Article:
Newness is not at play with his backup group, The Strangers. Most of The Strangers have been with The Hag for decades. They're old cats who still play like crazy and Haggard's loyalty to them is touching.

Outstanding among The Strangers is steel and Dobro player Norm Hamlet. If there's a better steel player, I've yet to hear him or her.

Among the relatively new Strangers is Bend native Kevin Williams, a Mt. View High grad, who plays bass and had a coterie of longtime local friends in the audience.

Then there are The Hag's sons, Noel and Benion. The older Noel opens his dad's show playing with some a smattering of The Strangers. Foremost among them is 17-year old Benion Haggard, a monster guitar player.

Then there are the fantastic Malpass who look (pompadour hairdos and sideburns, cool looking cowboy suits and pretty boots) like Hank Williams senior and early Elvis revisited. They help open things for The Hag and when they do you got some retro-country going on.

So we've got two kids playing old stuff, family, longtime friends (sidemen), and The Hag's wife singing backup. In short, Sunday evening was more like being at someone's house listening to a bunch of people who really like playing music with each other.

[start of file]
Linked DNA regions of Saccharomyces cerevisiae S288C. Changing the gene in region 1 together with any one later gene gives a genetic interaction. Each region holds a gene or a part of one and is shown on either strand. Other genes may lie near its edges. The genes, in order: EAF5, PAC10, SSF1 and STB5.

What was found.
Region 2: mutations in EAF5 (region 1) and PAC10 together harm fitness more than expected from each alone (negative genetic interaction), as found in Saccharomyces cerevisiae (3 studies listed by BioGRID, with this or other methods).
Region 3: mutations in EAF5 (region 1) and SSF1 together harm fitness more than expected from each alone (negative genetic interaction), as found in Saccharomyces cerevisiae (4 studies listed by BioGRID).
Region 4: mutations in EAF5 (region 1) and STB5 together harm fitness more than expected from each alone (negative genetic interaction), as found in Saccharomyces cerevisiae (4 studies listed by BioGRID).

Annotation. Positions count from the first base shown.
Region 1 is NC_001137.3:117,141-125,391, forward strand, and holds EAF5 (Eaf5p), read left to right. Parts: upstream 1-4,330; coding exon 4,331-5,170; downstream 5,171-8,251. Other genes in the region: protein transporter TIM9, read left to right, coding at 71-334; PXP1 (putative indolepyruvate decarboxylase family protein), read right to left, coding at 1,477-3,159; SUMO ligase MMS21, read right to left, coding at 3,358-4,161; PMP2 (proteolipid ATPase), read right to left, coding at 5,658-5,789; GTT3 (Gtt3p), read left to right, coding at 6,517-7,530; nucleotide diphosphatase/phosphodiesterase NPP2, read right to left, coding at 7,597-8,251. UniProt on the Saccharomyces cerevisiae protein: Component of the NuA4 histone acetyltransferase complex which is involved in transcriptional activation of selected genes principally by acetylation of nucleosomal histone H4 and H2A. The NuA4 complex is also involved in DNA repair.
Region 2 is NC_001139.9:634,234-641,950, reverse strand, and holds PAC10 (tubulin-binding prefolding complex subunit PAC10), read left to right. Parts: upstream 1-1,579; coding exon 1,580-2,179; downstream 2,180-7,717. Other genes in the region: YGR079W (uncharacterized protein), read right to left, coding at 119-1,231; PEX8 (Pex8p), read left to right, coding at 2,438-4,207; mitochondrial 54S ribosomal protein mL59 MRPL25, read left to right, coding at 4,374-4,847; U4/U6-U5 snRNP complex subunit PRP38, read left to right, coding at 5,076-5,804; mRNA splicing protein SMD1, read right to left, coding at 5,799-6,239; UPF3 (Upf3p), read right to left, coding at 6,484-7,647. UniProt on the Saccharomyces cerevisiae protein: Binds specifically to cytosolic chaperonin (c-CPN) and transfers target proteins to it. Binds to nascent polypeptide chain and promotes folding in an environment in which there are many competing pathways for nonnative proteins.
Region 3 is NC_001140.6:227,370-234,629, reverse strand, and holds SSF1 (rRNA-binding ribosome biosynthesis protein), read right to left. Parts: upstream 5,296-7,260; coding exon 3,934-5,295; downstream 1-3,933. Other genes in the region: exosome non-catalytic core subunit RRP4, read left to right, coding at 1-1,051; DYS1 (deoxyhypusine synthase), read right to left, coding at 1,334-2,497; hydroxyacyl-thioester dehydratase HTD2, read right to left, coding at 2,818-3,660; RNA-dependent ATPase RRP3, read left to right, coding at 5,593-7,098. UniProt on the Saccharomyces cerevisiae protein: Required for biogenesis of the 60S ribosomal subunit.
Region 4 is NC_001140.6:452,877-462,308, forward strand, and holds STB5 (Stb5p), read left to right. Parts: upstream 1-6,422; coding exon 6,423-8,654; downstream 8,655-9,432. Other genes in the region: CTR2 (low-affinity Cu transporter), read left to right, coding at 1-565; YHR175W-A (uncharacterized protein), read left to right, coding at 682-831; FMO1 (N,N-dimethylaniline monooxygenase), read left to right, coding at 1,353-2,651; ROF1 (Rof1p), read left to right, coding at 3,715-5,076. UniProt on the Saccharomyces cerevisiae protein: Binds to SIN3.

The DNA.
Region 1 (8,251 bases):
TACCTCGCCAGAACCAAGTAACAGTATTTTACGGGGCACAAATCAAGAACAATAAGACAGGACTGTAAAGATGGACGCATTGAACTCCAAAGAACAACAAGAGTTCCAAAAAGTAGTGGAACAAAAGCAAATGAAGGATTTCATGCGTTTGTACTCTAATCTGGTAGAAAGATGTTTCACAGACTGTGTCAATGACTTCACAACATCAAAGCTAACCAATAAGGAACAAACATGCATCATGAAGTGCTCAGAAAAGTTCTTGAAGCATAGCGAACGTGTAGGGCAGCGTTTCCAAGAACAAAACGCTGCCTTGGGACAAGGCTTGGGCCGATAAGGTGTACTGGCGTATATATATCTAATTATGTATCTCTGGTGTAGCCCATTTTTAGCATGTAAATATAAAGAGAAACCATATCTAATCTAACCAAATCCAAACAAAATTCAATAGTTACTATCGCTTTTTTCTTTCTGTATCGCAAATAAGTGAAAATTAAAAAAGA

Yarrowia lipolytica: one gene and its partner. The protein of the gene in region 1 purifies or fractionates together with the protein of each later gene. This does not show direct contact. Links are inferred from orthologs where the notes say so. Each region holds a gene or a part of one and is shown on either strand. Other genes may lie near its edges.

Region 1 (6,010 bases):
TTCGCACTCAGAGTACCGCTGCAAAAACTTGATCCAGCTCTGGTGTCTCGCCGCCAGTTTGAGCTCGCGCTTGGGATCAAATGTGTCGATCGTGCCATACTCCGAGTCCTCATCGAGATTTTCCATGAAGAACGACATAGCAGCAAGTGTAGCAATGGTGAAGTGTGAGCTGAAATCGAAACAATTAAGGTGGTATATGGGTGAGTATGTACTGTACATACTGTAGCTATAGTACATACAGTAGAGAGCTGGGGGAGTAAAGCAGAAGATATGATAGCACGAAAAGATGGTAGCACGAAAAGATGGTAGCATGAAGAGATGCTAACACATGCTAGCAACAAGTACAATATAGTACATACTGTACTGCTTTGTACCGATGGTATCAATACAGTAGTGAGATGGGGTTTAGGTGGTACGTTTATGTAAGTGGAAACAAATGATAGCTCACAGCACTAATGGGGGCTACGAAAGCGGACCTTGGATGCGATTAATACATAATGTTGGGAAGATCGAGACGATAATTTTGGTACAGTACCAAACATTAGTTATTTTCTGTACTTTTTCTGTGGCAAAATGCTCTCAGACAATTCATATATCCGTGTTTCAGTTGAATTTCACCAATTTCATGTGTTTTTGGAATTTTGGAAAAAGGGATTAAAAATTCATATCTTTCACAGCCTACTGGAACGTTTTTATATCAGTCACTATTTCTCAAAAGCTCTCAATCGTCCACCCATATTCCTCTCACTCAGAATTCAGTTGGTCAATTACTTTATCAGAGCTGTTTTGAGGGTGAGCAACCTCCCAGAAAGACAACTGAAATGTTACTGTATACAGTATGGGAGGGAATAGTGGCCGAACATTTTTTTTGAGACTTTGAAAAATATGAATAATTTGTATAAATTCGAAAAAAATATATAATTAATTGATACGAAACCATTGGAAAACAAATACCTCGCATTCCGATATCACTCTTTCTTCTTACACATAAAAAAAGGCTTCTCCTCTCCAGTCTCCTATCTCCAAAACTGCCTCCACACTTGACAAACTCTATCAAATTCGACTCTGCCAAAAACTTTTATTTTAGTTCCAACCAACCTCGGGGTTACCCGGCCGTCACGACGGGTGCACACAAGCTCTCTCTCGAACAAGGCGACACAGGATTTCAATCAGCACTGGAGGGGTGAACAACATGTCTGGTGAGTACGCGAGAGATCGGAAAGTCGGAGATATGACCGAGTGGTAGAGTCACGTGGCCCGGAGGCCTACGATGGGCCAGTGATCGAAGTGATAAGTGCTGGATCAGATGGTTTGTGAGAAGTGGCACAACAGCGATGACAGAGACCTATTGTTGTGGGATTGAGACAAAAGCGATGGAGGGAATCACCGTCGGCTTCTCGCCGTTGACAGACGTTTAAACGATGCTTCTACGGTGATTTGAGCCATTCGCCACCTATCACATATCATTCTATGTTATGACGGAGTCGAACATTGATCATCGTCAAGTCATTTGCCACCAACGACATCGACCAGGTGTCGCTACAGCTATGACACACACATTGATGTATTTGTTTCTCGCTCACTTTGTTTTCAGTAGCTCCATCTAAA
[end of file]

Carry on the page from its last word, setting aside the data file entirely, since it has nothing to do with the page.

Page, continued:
And they played a solid set moving from one tune to another without the aimless and too often pointless chatter that every contemporary music act seems to indulge themselves in between songs.

When The Hag cracked wise, it was on point. When he introduced a song, he was short and to the point. It wasn't about him; it was about the music.

There were all the Haggard favorites ("Momma Tried" etc) that had the crowd singing along, a few recently written numbers and a concert-closing rendition of "Okie From Muskogee".

Once a almost a battle cry of a song, "Okie From Muskogee" today sounds a bit dated, anachronistic. But it still sounds good and knowing that The Hag wrote it for his dad and a generation of people struggling with the events of the late sixties and seventies, you appreciate its heartfelt nature.

As the show ended, there was a warm vibe around the Schwab. The Hag appeals to a lot of people from all walks of life and that's always been his trademark.

Hey, I'm a certified jazz fanatic, but I dig The Hag, always have and always will.

Photos by Ken Strode

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Saturday, June 19, 2010

Wet and Windy: wandering around in Astoria

Posted By on Sat, Jun 19, 2010 at 2:16 AM